Narcan: Not Just For Criminal Overdose
As early as the 1960s, the drug, Naloxone, commonly known as Narcan, has been widely used to reverse the effects of opioid overdose. Medical personnel use Narcan to revive patients who have overdosed on opioid-based drugs. In criminal Driving Under the Influence (DUI) cases, prosecutors try to use evidence of the revival by Narcan to support a DUI charge. The attempt to use Narcan as evidence of DUI is problematic for many reasons.
To understand the problems with the introduction of Narcan use as evidence, it is important to understand how Narcan works. A person who overdoses on opioid-containing drugs will suffer from an excess of opioids blocking the opioid receptors in the brain, causing the shut down of the body’s nervous and respiratory systems. Narcan, at least temporarily, takes the place of the opioids and prevents respiratory failure, but should be followed up by other medical intervention. More recently, due to Narcan’s simple administration techniques and minimal side effects, many states have approved Narcan administration by lay people who are close to those regularly using or addicted to opioids. Lay people or medical personnel may use Narcan to save the life of a person who recently overdosed, either intentionally or accidentally, on opioids.
Narcan has also long been used to treat shock, including septic shock. When the body is in shock, endogenous opioids, otherwise known as endorphins, are elevated. Medical professionals use Narcan to treat shock patients and to increase blood pressure and allow the cardiovascular system to function normally. Circulatory shock can be caused by stress or other medical conditions, and in the case of sepsis, by bacterial and viral infections. Narcan has been used to treat those suffering from shock and to prevent dangerously low blood pressure and even death.
While it would be easy for prosecutors to prove a DUI case by simply presenting evidence that Narcan had been used on a defendant, there is a problem with the assumptions underlying the introduction of that evidence. First, Narcan is not used to treat only opioid overdose, so usage of Narcan does not and cannot definitively prove that one overdosed on opioids. Passing out from opioid overdose could look similar to the effects of low blood pressure caused by septic shock. Second, Narcan can be administered by persons other than medical personnel, meaning that a professional medical assessment of opioid overdose does not need to be made prior to someone’s administration of Narcan.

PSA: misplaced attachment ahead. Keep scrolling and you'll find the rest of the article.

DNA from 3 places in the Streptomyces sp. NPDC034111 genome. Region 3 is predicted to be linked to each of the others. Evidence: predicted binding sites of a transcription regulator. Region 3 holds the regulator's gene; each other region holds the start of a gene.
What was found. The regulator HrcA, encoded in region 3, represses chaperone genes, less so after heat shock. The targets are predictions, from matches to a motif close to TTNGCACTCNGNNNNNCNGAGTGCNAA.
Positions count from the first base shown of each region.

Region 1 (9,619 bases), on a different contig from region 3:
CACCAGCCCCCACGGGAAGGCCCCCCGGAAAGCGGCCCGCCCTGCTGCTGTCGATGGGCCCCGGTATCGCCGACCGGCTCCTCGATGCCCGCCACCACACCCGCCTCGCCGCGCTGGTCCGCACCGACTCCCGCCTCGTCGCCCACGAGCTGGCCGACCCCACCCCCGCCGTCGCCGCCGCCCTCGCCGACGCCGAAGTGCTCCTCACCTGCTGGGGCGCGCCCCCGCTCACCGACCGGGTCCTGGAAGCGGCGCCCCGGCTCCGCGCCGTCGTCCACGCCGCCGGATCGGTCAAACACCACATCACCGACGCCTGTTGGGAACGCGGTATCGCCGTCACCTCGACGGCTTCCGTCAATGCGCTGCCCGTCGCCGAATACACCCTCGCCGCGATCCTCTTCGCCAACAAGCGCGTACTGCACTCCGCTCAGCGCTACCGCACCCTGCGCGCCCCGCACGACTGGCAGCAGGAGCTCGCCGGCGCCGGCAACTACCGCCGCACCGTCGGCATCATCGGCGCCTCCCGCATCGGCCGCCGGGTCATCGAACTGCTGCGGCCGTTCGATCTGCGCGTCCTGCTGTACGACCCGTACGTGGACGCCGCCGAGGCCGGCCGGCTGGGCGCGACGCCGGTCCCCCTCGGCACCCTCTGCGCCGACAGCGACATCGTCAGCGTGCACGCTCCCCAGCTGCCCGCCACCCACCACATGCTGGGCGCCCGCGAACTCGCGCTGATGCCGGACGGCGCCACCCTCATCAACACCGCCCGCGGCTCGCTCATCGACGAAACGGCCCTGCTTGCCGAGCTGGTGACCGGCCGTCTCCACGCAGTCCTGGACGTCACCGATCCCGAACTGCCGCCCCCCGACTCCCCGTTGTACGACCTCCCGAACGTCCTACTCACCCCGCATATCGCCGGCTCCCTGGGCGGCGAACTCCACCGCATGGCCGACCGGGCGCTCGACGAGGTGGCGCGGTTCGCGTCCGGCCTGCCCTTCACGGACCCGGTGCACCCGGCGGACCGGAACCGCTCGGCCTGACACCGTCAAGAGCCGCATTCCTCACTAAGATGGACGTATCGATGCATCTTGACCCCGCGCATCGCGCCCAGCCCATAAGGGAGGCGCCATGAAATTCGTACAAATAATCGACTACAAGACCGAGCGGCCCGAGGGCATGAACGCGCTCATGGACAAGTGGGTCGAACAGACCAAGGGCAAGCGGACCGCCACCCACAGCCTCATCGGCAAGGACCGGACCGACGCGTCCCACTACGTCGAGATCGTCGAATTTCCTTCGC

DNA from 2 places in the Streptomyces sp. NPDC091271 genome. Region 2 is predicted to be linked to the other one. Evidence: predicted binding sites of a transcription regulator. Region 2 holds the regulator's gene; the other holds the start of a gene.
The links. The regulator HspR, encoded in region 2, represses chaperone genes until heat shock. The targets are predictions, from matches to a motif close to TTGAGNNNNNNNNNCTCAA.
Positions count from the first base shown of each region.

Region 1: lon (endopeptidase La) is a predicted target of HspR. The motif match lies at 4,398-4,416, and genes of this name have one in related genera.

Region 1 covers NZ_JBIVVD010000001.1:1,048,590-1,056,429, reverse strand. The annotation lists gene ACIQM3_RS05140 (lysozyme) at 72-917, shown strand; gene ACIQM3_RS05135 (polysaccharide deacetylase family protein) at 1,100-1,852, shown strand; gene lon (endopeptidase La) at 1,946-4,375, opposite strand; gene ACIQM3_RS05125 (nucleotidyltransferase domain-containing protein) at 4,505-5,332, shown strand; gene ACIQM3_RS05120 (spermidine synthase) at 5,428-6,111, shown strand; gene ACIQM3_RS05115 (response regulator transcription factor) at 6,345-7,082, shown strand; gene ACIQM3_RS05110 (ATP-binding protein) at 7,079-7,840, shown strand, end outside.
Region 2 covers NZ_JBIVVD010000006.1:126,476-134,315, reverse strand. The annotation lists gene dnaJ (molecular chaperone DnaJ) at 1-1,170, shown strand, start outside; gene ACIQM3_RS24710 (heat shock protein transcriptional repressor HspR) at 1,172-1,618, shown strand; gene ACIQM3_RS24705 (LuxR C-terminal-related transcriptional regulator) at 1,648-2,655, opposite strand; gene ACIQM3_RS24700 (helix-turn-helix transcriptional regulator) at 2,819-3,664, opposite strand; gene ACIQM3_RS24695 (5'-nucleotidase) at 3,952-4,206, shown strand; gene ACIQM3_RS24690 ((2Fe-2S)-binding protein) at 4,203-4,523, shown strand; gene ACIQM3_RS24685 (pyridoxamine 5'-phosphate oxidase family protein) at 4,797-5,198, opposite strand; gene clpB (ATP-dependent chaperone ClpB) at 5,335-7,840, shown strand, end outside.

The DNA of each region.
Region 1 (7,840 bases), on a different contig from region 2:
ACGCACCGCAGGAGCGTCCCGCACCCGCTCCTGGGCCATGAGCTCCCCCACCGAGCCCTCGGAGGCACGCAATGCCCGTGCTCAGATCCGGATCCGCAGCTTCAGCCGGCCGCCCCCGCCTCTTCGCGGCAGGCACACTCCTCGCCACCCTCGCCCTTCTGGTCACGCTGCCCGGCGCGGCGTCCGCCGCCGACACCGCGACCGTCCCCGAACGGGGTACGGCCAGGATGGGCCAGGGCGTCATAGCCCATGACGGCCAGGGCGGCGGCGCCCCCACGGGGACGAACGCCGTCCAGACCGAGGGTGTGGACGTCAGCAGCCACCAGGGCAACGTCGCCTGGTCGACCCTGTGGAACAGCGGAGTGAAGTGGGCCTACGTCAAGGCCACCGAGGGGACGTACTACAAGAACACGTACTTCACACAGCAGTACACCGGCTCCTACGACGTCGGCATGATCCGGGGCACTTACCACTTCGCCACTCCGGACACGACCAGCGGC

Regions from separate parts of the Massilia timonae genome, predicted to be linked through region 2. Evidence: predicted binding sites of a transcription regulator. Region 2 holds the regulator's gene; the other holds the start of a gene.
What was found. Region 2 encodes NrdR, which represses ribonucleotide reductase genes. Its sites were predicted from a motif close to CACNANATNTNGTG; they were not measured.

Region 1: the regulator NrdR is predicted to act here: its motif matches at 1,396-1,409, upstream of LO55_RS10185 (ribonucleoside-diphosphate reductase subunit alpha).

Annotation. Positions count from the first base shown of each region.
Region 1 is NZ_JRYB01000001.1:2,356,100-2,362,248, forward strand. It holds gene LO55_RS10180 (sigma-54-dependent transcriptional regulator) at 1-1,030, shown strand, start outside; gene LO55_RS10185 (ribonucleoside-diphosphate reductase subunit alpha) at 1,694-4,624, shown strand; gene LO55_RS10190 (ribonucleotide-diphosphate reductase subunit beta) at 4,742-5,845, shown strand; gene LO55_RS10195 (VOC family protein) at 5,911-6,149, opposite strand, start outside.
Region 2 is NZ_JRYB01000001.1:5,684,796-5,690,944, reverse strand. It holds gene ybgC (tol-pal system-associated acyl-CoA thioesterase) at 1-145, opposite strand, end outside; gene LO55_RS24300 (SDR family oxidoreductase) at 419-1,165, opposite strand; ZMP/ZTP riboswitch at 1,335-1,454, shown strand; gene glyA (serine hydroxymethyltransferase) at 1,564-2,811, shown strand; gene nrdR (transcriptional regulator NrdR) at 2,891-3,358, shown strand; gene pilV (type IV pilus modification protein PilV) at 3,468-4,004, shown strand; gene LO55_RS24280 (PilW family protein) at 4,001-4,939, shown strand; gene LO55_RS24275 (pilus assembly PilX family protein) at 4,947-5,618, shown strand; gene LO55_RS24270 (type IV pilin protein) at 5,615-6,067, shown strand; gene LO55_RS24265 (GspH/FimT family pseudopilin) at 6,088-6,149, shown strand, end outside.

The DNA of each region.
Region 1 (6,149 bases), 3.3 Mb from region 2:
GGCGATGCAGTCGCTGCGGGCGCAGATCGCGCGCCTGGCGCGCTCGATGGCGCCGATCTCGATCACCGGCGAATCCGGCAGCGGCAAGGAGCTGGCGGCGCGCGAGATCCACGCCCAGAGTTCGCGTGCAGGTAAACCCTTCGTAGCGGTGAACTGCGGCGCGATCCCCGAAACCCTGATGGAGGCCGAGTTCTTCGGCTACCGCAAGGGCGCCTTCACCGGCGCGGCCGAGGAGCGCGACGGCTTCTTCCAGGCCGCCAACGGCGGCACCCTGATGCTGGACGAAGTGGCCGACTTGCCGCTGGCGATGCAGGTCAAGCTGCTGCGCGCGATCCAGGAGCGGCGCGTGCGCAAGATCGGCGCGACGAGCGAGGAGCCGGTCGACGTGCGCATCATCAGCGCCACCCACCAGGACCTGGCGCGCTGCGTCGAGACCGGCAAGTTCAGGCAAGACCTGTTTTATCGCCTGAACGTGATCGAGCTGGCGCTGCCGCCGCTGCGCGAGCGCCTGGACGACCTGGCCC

With Narcan’s minimal side effects and low risk of injury, a non-medical professional can administer Narcan on someone who never overdosed on opioid drugs. The prejudice that the introduction of the evidence of Narcan could have on a defendant is insurmountably high considering that Narcan could be used to treat someone who never used opioid drugs. Narcan could also mistakenly be administered if a person starts to exhibit signs of overdose, such as pale skin or slowed breathing, while these signs could be an indication of some other medical problem. Without proper assessment or testing by a medical professional, a medical professional or lay person could easily mistake some other medical problem for an opioid overdose. Introduction of Narcan evidence also presents a risk of abuse of the use of Narcan by lay persons to inculpate someone for criminal charge purposes.
To learn more about contesting an OUI drugs cases in Massachusetts visit Attorney DelSignore website or call 781-686-5924
To learn more about Narcan and its medical impact click on WebMD.